“As our … students’ health needs have become more complex, so have the level of services provided at student health services,” says Patricia Ketcham, president of the American College Health Association. She notes that regulations do not mandate institutions of higher education to provide health services on campus, but most colleges and universities offer them in varying sizes and scope. Most colleges require their students to pay a health fee to offset some health center services, while others are provided free to students. Institutions such as Duke University and Auburn University also provide student health insurance plans, as do health insurers such as United Healthcare.
The fee-based funding models on many campuses allow physicians and staff to spend more time assessing their patient’s needs without the pressure of meeting insurance company demands, explains Ketcham, also associate director of health promotion at Oregon State University. Staff can also engage students in conversations about lifestyle choices and behaviors that can impact their wellness for life.
“Health services provide personalized, student-centered health care by clinicians and health promotion specialists who work in an interdisciplinary mode with students,” says Ketcham, noting that many campus practitioners (e.g., health care providers, mental health professionals, health promotion staff) work in close collaboration with one another to provide students with the best care possible. “The level of service type of comprehensive service is not commonly found outside of our campus communities.”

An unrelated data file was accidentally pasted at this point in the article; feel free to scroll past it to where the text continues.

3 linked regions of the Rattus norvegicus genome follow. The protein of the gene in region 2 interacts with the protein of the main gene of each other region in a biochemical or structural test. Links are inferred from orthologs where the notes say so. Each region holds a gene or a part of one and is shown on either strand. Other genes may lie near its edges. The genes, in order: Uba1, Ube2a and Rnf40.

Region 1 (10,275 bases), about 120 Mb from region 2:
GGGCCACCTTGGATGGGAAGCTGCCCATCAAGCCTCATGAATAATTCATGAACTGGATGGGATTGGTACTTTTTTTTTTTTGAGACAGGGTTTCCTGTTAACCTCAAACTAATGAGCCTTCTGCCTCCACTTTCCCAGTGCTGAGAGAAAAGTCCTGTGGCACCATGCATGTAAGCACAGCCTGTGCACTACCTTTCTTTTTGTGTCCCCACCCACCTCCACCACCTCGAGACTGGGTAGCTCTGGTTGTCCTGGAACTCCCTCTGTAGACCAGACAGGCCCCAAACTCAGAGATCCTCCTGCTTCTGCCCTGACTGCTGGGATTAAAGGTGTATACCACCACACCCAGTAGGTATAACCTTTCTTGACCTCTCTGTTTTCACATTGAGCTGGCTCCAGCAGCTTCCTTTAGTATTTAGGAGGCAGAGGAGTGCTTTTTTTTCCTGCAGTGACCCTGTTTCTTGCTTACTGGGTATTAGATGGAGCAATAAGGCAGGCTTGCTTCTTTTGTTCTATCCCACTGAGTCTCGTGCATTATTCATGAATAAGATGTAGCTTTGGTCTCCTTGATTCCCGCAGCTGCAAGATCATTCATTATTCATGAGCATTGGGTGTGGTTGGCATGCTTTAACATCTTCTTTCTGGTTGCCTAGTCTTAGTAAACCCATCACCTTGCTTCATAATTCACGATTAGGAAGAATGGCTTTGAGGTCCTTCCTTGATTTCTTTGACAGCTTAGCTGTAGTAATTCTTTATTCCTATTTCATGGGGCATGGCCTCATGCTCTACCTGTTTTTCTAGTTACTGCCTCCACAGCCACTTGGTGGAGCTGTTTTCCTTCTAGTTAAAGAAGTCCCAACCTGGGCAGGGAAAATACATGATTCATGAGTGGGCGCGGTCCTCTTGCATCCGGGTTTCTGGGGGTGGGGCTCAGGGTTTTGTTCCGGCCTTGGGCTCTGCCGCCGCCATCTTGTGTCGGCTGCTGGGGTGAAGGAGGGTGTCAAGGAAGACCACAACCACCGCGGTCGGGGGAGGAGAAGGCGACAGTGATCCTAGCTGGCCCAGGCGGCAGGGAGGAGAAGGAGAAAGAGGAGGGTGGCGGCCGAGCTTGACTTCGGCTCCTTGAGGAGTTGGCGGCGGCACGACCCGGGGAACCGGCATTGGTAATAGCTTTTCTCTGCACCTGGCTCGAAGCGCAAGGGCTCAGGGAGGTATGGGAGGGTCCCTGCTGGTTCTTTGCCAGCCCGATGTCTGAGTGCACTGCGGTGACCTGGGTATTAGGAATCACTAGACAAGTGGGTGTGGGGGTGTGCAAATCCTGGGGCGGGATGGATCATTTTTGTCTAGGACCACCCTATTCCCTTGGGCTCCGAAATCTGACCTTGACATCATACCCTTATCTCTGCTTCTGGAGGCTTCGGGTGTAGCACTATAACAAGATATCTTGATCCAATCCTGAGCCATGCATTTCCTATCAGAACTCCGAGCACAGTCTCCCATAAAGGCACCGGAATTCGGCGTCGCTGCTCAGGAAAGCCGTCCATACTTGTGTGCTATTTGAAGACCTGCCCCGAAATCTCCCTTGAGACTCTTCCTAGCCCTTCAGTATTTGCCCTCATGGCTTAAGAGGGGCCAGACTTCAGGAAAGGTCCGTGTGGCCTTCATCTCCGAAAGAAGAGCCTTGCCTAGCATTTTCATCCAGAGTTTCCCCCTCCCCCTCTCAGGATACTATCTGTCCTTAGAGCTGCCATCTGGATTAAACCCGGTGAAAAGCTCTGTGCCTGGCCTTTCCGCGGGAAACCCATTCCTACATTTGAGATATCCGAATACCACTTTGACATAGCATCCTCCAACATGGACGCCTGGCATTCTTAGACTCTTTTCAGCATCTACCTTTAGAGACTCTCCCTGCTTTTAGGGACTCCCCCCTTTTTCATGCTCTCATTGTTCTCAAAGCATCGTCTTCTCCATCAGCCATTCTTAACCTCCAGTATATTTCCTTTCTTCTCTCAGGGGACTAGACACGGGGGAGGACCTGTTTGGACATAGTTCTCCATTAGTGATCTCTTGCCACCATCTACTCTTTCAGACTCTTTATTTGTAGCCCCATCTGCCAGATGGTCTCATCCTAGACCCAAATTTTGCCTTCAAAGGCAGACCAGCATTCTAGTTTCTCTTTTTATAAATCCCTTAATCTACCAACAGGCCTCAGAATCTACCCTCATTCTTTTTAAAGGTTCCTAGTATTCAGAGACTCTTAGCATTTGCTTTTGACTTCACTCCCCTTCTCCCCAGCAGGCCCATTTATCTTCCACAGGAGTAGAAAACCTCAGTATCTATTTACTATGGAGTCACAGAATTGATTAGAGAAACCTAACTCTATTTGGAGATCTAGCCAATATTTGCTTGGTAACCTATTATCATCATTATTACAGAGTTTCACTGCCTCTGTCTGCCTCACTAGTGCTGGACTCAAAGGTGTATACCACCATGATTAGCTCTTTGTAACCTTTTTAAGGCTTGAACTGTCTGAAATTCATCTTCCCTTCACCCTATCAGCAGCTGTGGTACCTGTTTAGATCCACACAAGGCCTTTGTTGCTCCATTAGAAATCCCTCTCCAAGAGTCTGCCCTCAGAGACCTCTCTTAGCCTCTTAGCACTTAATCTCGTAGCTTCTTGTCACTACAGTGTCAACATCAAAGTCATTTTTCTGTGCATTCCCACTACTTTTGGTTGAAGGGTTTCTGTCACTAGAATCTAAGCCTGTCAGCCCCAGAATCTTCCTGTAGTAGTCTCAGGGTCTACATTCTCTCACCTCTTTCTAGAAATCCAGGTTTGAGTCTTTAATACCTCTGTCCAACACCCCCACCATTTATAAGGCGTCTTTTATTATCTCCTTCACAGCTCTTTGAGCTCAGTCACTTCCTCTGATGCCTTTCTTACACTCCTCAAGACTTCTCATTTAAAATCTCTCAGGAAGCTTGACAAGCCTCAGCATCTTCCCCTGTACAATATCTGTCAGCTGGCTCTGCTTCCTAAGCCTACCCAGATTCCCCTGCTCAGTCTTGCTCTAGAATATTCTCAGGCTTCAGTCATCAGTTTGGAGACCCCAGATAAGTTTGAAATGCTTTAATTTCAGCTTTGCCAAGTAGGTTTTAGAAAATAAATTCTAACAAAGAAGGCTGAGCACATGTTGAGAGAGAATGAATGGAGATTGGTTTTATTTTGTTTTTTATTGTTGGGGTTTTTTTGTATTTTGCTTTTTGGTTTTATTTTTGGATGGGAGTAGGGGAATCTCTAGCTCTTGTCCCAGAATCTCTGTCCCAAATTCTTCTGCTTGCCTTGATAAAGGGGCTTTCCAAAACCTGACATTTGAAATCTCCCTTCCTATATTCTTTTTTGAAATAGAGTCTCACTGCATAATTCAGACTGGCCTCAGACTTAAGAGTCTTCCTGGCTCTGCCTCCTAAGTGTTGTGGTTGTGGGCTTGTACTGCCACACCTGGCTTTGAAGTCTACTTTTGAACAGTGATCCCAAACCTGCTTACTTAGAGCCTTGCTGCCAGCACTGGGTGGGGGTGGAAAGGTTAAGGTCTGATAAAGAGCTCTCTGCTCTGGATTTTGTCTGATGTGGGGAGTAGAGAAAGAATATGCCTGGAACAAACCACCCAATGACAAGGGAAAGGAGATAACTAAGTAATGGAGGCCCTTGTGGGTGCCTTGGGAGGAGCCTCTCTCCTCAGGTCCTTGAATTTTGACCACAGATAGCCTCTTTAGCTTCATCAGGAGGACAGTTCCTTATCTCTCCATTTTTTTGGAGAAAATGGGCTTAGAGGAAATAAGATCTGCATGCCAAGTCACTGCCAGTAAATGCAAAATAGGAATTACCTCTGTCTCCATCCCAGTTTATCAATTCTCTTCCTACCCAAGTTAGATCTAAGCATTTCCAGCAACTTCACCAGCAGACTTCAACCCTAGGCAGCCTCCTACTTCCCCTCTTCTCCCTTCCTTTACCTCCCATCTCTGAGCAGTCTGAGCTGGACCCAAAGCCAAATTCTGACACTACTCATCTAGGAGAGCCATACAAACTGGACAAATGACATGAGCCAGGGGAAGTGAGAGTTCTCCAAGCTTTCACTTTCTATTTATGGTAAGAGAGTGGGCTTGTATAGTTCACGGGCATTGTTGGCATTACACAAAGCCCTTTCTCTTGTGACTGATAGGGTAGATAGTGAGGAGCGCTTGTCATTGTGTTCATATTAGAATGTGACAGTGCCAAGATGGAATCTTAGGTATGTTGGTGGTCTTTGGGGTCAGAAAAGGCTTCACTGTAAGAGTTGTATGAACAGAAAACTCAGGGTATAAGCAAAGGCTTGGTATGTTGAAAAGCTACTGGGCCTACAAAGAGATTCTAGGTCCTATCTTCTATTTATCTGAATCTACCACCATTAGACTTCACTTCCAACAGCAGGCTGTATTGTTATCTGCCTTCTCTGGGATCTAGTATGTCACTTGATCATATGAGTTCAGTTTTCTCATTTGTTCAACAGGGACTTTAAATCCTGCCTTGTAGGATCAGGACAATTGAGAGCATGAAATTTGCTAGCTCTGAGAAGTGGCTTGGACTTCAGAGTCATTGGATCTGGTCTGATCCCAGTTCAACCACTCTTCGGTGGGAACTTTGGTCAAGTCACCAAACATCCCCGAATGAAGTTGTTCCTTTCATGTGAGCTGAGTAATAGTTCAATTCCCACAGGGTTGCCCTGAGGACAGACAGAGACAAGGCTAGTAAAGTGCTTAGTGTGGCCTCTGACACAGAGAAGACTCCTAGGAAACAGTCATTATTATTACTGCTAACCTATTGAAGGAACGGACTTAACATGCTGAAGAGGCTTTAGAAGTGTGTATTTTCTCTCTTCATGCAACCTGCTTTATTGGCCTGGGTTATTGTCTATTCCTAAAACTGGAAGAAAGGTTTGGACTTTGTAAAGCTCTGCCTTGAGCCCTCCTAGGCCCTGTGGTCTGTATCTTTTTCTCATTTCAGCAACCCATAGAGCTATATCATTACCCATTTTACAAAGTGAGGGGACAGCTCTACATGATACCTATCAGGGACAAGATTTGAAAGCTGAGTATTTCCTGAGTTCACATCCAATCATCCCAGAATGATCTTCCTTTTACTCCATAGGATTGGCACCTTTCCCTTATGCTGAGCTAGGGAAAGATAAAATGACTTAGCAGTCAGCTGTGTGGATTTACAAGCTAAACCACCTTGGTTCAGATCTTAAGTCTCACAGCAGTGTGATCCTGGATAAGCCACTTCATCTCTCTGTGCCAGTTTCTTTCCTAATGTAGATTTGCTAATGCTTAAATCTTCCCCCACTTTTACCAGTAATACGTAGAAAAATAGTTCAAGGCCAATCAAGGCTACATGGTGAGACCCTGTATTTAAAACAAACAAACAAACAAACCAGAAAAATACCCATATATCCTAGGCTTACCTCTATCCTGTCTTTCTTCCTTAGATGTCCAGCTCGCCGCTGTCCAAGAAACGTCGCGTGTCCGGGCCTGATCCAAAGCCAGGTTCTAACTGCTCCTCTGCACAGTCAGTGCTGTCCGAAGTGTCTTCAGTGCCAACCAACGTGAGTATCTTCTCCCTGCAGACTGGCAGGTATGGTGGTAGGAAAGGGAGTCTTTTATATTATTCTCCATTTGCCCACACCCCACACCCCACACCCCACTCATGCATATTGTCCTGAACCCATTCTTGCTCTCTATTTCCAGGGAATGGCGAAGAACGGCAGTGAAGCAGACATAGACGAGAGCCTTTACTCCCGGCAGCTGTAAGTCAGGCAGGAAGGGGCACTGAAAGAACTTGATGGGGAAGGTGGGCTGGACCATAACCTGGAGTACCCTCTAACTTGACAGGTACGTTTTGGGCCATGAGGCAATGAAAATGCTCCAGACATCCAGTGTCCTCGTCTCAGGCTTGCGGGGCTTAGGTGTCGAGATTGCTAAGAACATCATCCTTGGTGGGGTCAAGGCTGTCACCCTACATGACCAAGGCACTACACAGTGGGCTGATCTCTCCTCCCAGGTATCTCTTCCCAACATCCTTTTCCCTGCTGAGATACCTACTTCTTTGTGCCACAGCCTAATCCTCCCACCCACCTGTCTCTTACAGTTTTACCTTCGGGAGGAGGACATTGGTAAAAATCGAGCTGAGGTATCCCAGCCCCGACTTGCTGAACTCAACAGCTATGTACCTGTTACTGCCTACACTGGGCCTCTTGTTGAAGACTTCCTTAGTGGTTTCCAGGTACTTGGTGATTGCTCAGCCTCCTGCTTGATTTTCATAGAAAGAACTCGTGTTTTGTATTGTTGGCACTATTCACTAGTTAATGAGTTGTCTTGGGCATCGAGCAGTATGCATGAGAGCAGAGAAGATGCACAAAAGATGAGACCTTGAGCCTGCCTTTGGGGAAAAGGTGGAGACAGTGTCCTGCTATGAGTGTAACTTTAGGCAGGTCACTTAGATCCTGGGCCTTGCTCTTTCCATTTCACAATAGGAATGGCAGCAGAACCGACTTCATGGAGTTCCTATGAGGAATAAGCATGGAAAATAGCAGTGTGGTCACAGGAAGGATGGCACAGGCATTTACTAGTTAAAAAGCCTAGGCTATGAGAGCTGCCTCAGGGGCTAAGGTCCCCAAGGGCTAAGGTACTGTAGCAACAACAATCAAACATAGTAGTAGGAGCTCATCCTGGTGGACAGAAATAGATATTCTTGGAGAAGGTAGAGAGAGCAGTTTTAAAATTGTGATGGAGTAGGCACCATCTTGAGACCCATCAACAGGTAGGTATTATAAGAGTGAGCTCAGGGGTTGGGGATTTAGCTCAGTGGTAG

Frostburg State University offers no-cost wellness coaching and a health center that combines clinic services and wellness counseling. Its Brady Health Center is staffed by nurse practitioners, registered professional nurses and a collaborating physician.
Oregon State University’s Student Health Services provides a full range of clinical services from acupuncture to lab, X-ray and health promotion programs, including smoking cessation, alcohol and substance abuse prevention, nutrition and sexual health. The Health and Wellness Alignment—an interdepartmental partnership of Counseling and Psychological Services (CAPS), Recreational Sports and Student Health Services—allows students to access the many wellness services that the three departments provide, such as the Dixon Recreation Center, the Mind Spa at CAPS; health coaching, nutritional consultation or seeing a clinician at Student Health.
Recently, Union College in Schenectady, N.Y., opened the Wicker Wellness Center, a two-story, 6,600-square-foot facility. The first floor of the new building is occupied by the Health Center, which is staffed by nurse practitioners, registered professional nurses and a collaborating physician. Among the services available are treatment for illness and injury, physical exams for terms abroad and volunteering, gynecological and sexual health care, immunizations, blood draws and vision tests. Added services include an on-site dietician and a therapy dog, Jenna.
The Eppler-Wolff Center for Psychological Services is located on the second floor and provides confidential individual counseling, couples counseling and roommate conflict mediation. The space includes a private entry. Between 45 and 51 percent of Union’s students use the Counseling Center at least once by the time they graduate.
Good medicine produces good outcomes for students, as studies have shown a link between good health and academic performance and retention. College students tend to be healthier than non-students, and they are half as likely to commit suicide. They also tend to be more successful academically when they are healthier, mentally and physically.
“Millennials are very smart consumers and they are acutely aware of the benefits of having a healthy lifestyle,” says April Baer, director of Student Wellness at Frostburg State University. “I’m always impressed how easy it is to get our Millennials to embrace health and wellness.”